AbstractThe collection of information necessary fordecision-making is often delegated to agents (e.g. bureaucrats,advisors, lawyers). If both the pros and cons of a decision haveto be examined, it is better to use competing agents instead of asingle agent. The reason is that two conflicting pieces ofinformation cancel each other out. Using two agents, eachsearching for one cause yields full information collection atminimum costs. This provides a rationale for advocacy in politicaland judicial systems. In this paper, we provide a rationale forthe sequential nature of information collection in advocacysystems. If two agents search simultaneously, the incentive tocontinue searching is affected by the information found by theother agent. This forces the principal to leave rents to theagents. If agents search sequentially, the reward can be madeconditional on the information found in earlier stages. Thisreduces the cost of information collection. However, sequential advocacyimplies either a more sluggish decision-making processor a less-informed decision.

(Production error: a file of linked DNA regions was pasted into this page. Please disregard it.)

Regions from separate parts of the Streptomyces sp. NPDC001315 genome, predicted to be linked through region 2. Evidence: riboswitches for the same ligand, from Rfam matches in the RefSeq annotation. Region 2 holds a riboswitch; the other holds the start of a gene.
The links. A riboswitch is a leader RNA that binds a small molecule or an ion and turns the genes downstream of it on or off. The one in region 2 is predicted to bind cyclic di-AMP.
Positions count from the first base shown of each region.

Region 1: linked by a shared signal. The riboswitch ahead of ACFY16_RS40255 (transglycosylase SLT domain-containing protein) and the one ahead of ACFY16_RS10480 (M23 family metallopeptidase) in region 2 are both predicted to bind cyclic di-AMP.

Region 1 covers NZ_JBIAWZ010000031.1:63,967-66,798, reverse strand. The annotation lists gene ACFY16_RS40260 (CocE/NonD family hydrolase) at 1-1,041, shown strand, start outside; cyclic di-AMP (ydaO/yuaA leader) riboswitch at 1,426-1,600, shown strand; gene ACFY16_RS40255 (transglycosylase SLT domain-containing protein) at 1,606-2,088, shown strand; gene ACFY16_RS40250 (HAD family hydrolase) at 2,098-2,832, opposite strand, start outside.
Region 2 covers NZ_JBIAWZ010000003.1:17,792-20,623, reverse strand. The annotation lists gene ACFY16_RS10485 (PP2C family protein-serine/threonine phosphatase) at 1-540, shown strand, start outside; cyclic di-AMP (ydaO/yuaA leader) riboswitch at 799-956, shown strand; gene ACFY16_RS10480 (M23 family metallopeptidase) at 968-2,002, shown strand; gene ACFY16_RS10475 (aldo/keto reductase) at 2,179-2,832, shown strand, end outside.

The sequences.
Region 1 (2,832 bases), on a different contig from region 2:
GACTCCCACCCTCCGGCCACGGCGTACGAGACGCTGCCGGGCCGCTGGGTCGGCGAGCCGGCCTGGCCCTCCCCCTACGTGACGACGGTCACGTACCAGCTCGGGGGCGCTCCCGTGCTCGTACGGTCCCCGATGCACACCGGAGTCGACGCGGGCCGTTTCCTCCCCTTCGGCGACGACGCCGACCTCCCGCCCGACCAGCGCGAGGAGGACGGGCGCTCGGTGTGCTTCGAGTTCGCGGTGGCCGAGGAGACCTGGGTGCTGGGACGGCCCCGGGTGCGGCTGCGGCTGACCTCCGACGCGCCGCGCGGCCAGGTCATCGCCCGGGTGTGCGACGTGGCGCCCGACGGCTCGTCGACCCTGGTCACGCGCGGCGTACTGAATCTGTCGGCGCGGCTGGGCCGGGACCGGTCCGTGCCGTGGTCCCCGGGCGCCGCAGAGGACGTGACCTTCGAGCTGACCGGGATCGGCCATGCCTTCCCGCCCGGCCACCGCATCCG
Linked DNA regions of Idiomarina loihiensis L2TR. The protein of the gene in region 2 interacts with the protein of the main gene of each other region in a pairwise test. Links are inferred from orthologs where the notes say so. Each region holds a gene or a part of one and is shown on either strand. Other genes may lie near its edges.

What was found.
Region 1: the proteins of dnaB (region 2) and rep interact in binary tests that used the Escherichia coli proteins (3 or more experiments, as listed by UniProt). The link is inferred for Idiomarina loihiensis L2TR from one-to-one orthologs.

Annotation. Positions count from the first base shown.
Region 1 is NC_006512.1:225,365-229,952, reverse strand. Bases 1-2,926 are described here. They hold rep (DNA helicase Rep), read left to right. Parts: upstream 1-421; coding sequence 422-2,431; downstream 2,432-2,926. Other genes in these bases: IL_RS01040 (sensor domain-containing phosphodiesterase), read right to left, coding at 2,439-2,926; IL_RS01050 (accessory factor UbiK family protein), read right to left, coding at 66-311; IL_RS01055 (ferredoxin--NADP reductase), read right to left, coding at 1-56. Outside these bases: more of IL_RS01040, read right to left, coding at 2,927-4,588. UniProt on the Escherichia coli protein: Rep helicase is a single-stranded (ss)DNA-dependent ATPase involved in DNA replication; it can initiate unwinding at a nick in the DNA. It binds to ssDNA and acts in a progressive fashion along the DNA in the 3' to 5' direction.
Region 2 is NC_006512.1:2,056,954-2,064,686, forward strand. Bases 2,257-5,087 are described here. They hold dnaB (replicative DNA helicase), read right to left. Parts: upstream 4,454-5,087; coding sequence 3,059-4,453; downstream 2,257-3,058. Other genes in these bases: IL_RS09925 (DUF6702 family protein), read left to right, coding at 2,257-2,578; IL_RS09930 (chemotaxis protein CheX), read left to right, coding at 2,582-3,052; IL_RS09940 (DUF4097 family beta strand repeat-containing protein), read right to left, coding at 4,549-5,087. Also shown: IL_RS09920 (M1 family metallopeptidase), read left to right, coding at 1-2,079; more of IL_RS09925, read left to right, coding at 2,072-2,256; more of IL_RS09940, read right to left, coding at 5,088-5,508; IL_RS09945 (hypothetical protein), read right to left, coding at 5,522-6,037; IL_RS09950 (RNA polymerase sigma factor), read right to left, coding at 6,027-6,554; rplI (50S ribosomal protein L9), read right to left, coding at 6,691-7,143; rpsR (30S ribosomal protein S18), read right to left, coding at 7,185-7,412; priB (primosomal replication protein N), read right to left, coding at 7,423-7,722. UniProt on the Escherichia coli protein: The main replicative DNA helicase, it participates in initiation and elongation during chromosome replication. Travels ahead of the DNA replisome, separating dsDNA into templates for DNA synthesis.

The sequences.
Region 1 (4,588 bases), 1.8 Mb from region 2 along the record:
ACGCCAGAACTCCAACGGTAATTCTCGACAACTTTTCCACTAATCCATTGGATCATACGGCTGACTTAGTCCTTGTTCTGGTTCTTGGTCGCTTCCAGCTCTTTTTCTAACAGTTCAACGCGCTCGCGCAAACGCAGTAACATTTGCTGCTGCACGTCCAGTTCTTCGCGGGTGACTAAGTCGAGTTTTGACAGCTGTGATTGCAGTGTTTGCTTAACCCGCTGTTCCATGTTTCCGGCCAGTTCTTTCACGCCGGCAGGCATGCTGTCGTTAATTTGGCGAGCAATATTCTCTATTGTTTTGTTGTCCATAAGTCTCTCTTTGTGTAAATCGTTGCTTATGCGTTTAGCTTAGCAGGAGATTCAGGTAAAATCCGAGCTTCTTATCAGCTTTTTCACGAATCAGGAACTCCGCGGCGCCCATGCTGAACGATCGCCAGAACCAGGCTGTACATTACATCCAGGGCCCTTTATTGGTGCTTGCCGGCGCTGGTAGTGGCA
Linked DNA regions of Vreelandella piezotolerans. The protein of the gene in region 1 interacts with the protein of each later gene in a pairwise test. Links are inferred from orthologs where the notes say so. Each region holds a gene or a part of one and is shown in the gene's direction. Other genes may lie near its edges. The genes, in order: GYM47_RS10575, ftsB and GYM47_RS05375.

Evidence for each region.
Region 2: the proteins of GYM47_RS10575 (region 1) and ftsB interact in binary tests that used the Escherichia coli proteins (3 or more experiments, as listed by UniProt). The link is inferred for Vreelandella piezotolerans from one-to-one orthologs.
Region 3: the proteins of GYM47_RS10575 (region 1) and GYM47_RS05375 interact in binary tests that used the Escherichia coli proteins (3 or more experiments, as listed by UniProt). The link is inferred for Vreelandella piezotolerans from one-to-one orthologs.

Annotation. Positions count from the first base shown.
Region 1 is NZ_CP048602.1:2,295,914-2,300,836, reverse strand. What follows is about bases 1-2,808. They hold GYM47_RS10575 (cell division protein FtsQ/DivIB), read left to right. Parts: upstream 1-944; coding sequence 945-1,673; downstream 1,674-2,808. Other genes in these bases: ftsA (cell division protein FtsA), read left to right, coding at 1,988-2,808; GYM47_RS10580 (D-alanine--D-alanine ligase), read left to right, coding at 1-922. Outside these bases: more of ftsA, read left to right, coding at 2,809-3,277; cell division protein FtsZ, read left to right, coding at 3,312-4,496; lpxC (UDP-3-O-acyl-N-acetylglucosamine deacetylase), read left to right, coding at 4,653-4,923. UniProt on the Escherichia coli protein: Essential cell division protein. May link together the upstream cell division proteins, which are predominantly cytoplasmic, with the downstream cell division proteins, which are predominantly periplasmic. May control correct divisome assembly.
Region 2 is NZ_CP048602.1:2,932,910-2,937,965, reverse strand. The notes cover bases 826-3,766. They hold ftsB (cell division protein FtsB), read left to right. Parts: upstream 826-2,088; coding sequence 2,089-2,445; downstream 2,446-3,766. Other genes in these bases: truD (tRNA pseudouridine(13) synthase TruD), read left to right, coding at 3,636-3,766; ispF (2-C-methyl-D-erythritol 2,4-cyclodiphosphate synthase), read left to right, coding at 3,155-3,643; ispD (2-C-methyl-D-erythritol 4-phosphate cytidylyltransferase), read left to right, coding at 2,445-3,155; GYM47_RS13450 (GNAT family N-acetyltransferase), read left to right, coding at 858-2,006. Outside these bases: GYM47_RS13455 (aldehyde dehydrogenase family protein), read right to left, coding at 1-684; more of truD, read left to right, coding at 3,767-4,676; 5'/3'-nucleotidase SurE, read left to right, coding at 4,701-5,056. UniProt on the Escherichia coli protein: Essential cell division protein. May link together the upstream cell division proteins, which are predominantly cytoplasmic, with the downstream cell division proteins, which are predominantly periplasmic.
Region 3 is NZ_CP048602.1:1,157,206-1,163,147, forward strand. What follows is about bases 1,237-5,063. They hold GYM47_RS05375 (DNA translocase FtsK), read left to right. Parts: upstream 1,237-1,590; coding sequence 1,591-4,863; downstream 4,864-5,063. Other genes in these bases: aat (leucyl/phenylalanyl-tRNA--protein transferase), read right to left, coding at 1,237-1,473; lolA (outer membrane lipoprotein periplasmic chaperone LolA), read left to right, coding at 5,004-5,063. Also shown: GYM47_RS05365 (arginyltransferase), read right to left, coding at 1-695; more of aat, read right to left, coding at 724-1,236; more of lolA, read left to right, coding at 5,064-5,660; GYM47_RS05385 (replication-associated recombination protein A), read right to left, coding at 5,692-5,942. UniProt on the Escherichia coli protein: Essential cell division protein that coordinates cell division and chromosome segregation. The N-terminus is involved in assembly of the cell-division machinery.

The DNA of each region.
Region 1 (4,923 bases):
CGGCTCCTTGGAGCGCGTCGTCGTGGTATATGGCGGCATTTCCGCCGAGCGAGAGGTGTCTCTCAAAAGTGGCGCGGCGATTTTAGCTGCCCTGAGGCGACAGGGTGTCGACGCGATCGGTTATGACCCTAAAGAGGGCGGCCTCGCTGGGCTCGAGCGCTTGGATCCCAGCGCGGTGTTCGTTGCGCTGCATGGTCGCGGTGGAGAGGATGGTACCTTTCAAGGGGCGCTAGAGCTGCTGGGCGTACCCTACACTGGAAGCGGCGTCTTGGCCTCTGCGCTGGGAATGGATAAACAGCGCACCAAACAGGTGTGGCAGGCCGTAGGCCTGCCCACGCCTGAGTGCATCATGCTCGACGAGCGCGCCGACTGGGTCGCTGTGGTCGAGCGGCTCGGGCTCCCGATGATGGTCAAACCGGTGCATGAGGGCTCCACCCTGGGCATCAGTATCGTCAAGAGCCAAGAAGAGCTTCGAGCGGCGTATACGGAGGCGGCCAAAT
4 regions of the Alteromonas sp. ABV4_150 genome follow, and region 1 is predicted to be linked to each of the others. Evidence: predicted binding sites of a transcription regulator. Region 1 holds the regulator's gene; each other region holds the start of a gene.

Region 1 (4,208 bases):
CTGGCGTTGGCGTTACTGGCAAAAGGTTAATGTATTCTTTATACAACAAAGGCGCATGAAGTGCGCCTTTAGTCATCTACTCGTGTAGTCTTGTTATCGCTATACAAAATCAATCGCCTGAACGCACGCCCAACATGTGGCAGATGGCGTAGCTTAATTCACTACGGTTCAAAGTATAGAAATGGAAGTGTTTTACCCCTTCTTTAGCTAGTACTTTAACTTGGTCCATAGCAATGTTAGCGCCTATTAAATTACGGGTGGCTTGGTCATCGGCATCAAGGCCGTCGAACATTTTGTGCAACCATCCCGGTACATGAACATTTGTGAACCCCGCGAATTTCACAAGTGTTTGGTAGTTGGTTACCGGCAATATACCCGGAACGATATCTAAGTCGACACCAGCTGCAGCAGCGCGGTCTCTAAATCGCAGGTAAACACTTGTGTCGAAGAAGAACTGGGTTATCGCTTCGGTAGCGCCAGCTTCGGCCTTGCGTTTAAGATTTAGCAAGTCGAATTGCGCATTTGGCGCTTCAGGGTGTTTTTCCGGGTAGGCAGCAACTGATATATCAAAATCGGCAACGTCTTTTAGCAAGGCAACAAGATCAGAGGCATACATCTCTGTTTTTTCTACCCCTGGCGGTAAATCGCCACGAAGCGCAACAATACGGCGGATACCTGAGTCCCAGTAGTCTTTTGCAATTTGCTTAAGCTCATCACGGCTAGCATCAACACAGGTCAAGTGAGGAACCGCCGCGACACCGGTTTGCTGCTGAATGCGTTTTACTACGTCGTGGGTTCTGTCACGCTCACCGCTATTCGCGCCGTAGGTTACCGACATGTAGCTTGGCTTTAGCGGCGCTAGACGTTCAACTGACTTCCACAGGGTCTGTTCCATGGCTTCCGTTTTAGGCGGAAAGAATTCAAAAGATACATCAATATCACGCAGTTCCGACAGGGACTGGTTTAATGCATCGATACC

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Bibliographic InfoPaper provided by Tinbergen Institute in its series Tinbergen Institute Discussion Papers with number 02-016/1.
Date of creation: 08 Feb 2002
Date of revision: 10 Jun 2003
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Information collection; advocates; sequential; budgetary process;
Find related papers by JEL classification:
- D83 - Microeconomics - - Information, Knowledge, and Uncertainty - - - Search, Learning, and Information
- D80 - Microeconomics - - Information, Knowledge, and Uncertainty - - - General
- K41 - Law and Economics - - Legal Procedure, the Legal System, and Illegal Behavior - - - Litigation Process
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